The other party was at fault
In the event of filing a diminished value claim, it is crucial to establish who was responsible for the accident. If you were at fault, you are typically unable to file a diminished value claim against your own insurance policy. However, if the other party is found liable, you may be eligible to file this type of claim with their insurer and receive compensation for the decrease in your vehicle’s value. It is important to note that not all states recognize diminished value claims, so it’s important to consult with an experienced attorney or insurance adjuster for guidance on how to proceed. Additionally, having documentation such as accident reports and repair estimates can help support your claim and increase your chances of receiving a fair settlement.
You own the car
It is generally not possible to file a diminished value claim on a leased vehicle. This is because the lessor, or the company that owns the vehicle, retains ownership of the car throughout the lease term. As such, any loss in value due to an accident or damage would be borne by the lessor rather than the lessee. However, it’s always a good idea to review your lease agreement and insurance policy to understand what options are available for you in case of an accident or damage.
You own a high-value vehicle
To file a claim, your vehicle must meet certain criteria. If it is under 10 years old and has not been involved in any accidents before the current incident, you may be eligible to file this type of claim. However, it’s important to note that insurance companies have their own set of rules and regulations for filing claims. It is always advisable to check with your insurer regarding their specific requirements before proceeding with a claim.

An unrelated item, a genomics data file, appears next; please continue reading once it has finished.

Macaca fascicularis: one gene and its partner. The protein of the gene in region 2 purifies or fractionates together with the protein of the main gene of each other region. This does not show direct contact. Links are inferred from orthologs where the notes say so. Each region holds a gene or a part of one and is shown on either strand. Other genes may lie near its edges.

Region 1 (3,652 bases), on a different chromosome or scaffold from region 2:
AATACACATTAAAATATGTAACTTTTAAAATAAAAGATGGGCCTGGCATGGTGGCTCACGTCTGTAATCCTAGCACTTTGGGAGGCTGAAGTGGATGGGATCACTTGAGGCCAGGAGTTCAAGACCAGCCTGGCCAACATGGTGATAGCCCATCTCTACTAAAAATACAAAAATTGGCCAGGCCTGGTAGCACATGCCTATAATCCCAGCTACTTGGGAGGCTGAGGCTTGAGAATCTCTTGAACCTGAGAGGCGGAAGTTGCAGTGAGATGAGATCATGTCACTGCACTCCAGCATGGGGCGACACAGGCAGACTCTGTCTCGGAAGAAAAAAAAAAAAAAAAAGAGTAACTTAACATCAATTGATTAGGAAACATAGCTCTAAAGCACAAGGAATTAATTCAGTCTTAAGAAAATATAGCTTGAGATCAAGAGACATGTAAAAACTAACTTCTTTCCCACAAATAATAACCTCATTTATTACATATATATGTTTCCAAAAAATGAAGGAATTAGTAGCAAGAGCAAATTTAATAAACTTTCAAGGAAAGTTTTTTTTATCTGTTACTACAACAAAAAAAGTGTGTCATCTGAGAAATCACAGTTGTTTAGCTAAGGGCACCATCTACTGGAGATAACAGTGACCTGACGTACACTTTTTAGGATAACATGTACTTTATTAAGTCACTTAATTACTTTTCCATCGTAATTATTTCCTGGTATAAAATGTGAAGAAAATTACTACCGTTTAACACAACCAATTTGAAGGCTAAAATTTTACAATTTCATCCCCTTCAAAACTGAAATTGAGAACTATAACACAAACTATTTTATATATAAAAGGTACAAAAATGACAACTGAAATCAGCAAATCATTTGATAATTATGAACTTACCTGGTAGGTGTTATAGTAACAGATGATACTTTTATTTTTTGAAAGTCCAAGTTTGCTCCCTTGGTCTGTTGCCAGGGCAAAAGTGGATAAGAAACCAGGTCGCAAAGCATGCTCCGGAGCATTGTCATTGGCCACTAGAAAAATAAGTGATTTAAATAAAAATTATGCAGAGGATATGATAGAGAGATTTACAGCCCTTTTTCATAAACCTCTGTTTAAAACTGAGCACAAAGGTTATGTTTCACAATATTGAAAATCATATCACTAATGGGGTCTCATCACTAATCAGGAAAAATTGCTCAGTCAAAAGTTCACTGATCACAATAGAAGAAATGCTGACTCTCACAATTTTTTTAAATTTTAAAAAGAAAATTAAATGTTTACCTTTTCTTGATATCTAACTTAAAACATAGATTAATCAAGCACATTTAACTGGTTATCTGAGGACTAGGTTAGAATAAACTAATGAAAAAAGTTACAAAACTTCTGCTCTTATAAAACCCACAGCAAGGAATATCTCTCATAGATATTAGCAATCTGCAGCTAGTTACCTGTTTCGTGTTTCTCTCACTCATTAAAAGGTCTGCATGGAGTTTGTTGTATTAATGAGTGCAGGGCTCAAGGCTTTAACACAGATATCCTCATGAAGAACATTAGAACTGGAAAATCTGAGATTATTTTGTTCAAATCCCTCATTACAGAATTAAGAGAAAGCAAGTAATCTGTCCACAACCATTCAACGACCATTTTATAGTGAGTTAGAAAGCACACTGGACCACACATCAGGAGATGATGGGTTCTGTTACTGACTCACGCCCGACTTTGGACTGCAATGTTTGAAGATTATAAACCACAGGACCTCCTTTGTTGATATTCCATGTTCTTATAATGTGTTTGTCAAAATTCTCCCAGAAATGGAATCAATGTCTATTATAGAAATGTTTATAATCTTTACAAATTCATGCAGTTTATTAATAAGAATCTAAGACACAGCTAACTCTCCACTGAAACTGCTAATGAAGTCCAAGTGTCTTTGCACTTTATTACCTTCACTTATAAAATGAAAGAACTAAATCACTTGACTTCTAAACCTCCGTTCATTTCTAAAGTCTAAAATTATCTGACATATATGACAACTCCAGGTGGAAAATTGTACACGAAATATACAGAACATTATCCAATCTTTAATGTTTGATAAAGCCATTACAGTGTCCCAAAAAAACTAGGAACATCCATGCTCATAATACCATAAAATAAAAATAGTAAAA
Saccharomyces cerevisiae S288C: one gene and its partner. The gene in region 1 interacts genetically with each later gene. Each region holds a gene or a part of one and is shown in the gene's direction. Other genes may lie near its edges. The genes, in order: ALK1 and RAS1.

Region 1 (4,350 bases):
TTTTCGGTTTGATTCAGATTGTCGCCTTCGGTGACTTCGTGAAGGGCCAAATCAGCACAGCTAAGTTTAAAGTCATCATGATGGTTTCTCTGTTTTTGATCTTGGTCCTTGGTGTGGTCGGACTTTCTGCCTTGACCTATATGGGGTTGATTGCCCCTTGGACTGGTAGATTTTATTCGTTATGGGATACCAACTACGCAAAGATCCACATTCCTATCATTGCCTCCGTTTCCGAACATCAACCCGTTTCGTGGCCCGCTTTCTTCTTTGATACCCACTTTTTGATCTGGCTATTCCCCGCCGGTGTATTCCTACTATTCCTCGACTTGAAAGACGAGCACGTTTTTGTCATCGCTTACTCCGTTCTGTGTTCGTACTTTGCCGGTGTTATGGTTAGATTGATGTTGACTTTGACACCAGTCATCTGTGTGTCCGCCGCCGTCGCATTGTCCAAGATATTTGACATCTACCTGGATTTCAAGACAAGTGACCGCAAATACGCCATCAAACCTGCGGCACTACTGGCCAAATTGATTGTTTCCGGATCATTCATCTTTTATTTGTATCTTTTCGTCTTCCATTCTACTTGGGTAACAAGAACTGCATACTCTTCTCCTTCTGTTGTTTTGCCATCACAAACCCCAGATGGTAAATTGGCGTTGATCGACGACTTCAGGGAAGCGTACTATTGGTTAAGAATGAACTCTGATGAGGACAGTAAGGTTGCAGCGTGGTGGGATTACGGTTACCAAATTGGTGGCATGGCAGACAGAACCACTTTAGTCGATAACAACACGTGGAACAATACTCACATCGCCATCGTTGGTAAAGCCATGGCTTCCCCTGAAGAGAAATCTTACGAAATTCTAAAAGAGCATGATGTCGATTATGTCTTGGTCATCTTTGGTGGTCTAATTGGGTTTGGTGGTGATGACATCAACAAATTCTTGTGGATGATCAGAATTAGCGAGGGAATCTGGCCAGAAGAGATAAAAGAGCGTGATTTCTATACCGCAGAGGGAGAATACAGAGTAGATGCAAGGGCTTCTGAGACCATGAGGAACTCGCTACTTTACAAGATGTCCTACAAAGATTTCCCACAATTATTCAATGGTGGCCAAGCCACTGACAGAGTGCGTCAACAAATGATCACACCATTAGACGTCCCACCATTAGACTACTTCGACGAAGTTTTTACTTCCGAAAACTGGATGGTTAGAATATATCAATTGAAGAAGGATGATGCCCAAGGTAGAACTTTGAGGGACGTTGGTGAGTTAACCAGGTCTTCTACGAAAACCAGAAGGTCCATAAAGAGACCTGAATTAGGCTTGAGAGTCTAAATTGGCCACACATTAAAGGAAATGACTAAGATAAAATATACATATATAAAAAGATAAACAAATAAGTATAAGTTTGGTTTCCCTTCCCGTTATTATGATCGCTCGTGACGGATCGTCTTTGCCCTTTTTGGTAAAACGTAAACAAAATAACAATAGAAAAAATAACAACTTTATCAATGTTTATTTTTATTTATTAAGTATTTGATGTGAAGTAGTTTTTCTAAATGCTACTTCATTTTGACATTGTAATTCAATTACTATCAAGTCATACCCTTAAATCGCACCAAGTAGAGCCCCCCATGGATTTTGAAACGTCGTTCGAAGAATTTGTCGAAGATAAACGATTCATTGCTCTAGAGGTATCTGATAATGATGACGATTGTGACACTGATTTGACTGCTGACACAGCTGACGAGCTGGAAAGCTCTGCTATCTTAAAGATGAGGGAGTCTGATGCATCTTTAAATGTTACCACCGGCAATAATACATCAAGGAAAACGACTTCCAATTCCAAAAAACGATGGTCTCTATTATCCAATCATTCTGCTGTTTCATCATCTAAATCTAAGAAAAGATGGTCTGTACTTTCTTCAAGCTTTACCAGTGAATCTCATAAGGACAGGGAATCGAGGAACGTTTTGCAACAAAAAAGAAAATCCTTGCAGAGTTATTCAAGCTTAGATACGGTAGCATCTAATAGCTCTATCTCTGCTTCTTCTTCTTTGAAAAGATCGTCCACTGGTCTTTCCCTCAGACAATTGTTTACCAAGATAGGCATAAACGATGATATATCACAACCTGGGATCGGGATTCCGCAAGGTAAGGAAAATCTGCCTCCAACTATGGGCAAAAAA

You meet title requirements
Unfortunately, if your car title is classified as rebuilt or salvage, you will not be eligible to file a diminished value claim. This is because insurance companies consider these types of titles as indicators that the vehicle has been severely damaged or involved in a major accident. As a result, it is assumed that the car’s value has already been reduced and cannot be further diminished. However, it is still important to consult with your insurance provider to understand your options and ensure you have the appropriate coverage for your vehicle.
The other party was uninsured
In the unfortunate event of an accident where an uninsured or underinsured driver is at fault, you may be eligible to file a diminished value claim with your insurance provider under your own uninsured motorist property damage coverage, provided that you have it. Such coverage ensures that you are protected from financial loss in case an at-fault driver lacks adequate insurance coverage to pay for the damages incurred. Filing a diminished value claim can help you recover the difference between the pre-accident and post-accident value of your vehicle after it has been repaired. It is essential to consult with your insurance provider and seek professional guidance to understand how to best navigate this process.
You live in a state that allows it
If you’re considering filing a diminished value claim after a car accident, it’s important to understand that the rules and requirements for such claims can vary by state. Generally, most states mandate that the other driver has to be at fault for you to file a claim. However, in Georgia, you can proceed with a diminished value claim regardless of who was responsible for the accident. This means that even if you were partly at fault, you may still be able to recover some compensation for your vehicle’s reduced value due to the accident. It’s always best to consult an experienced attorney who specializes in diminished value claims to determine your rights and options under the specific laws of your state.
How Is Diminished Value Calculated?
Most insurance companies use a standard calculation called the 17c diminished value formula to determine the value of a vehicle after it’s been in an accident.
17c diminished value formula
Value of the vehicle x 10% cap x damage multiplier x mileage multiplier = Diminished value
If you’re wondering how to use the same formula to determine the diminished value of your vehicle, here are the steps to follow.
1. Use an online calculator to determine your vehicle’s value
Two online resources, the National Automobile Dealers Association (NADA) and Kelley Blue Book (KBB) websites, provide calculators for determining your car’s value. The calculators require basic information such as the vehicle’s make, model, year, and mileage, as well as a clear understanding of the extent of any damage to the vehicle in order to obtain an accurate valuation.
2. Calculate the base loss of value